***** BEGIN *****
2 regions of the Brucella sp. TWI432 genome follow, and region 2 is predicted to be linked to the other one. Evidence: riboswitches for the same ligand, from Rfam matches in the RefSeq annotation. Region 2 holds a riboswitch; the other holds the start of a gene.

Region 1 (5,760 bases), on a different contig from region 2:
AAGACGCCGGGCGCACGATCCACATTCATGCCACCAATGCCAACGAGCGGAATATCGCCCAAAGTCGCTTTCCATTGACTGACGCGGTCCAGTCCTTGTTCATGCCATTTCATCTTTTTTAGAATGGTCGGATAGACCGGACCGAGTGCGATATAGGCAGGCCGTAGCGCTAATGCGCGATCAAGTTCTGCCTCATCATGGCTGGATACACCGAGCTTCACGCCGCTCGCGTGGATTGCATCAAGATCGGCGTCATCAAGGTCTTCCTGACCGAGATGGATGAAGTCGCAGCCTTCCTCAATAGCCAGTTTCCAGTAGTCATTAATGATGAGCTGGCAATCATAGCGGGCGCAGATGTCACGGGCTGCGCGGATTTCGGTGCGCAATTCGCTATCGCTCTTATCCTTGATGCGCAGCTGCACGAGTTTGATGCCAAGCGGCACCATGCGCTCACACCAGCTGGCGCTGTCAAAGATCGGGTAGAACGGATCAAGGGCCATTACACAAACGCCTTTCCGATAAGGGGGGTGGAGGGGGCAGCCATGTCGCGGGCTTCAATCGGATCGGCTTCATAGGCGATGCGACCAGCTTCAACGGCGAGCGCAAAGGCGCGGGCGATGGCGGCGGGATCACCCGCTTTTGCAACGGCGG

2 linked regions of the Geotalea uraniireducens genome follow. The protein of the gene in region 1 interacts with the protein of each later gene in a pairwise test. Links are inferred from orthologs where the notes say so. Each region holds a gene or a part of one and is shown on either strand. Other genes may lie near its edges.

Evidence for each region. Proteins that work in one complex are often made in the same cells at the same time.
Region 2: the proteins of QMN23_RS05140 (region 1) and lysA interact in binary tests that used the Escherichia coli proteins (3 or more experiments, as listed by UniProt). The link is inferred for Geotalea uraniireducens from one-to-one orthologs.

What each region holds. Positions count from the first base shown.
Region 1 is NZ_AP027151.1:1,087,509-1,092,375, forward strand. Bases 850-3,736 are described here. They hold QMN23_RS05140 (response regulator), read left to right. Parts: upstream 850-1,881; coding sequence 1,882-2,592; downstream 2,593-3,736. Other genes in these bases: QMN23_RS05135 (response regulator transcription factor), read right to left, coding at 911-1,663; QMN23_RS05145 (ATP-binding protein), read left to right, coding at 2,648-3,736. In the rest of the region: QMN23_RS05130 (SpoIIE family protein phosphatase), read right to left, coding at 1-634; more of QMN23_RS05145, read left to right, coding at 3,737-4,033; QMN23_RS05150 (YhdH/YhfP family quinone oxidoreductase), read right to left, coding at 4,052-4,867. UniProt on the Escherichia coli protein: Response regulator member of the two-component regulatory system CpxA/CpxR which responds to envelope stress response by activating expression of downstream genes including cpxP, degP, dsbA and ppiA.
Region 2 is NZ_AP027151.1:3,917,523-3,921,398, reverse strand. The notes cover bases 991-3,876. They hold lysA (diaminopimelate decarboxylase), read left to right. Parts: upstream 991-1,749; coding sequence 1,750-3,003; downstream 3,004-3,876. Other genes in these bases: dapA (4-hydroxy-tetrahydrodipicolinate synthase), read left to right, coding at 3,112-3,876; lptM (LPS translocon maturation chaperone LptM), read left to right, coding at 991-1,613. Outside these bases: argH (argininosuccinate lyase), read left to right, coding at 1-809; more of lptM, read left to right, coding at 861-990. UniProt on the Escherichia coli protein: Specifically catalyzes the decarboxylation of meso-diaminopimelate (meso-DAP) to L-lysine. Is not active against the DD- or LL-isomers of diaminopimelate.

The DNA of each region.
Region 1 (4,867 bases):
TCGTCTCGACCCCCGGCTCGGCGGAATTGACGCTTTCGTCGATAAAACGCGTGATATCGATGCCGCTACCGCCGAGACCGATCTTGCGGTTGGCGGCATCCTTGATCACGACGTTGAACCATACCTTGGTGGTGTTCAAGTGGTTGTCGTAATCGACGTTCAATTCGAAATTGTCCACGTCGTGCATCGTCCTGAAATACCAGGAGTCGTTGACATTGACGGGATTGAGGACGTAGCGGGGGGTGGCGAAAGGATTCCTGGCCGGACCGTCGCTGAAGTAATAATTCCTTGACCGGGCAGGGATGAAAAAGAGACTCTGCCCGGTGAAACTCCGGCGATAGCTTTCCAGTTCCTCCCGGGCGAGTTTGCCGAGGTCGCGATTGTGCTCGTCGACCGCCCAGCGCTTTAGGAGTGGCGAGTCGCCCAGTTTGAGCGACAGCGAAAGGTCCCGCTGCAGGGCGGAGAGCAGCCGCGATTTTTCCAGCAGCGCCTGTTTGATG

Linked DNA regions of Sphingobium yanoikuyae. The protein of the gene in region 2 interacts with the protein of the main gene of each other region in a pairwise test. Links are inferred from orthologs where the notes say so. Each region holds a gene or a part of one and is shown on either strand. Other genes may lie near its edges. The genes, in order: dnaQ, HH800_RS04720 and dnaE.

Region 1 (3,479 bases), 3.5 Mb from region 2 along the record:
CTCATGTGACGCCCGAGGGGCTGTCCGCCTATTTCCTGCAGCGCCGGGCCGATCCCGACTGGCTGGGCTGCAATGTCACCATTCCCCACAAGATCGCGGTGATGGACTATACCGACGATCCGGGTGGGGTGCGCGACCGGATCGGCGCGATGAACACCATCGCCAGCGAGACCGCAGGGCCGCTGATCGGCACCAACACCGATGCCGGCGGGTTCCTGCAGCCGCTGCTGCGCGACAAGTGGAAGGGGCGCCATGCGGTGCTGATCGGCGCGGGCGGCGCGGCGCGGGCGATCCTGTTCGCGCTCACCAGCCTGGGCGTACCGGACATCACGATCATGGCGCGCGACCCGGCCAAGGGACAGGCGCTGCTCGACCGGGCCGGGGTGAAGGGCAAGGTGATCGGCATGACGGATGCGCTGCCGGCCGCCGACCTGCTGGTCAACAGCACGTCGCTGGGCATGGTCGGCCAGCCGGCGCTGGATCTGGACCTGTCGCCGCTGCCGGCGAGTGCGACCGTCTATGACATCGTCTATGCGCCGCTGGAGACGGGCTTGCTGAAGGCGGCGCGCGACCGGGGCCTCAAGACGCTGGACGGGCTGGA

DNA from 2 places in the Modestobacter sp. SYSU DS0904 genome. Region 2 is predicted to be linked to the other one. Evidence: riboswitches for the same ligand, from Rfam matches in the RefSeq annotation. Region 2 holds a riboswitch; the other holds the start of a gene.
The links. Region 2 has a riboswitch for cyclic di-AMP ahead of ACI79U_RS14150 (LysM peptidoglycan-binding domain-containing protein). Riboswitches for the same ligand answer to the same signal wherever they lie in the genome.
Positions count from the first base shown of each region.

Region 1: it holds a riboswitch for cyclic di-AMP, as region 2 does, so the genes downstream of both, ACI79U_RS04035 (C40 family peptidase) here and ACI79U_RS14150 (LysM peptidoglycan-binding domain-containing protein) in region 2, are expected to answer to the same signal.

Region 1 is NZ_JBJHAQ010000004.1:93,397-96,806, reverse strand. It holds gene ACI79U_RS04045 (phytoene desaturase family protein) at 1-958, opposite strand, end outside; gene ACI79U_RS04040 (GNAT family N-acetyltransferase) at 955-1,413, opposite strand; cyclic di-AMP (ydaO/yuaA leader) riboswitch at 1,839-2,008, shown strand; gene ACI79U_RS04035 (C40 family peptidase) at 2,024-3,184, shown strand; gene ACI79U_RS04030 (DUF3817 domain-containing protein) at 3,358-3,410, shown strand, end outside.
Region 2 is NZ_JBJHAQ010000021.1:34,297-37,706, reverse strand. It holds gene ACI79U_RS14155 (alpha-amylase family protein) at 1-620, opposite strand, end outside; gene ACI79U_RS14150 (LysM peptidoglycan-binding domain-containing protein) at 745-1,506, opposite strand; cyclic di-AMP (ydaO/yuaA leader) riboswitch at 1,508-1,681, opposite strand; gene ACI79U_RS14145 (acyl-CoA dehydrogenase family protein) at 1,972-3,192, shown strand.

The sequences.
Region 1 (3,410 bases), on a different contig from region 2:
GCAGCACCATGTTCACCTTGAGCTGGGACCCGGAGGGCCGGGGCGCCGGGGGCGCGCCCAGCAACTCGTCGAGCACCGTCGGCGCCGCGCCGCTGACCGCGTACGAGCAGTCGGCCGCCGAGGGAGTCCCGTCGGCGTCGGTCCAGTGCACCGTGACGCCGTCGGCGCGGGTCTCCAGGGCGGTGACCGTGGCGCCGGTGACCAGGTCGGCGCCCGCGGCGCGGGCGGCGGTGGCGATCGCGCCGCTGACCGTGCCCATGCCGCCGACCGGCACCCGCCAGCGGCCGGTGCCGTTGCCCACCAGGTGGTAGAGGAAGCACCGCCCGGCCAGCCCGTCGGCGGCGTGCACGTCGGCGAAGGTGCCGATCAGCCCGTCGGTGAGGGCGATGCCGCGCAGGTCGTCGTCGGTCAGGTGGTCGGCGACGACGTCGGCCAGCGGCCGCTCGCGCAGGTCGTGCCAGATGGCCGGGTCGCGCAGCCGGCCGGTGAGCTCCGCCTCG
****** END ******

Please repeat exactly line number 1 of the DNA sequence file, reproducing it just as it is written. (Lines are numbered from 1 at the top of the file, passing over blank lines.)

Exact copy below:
2 regions of the Brucella sp. TWI432 genome follow, and region 2 is predicted to be linked to the other one. Evidence: riboswitches for the same ligand, from Rfam matches in the RefSeq annotation. Region 2 holds a riboswitch; the other holds the start of a gene.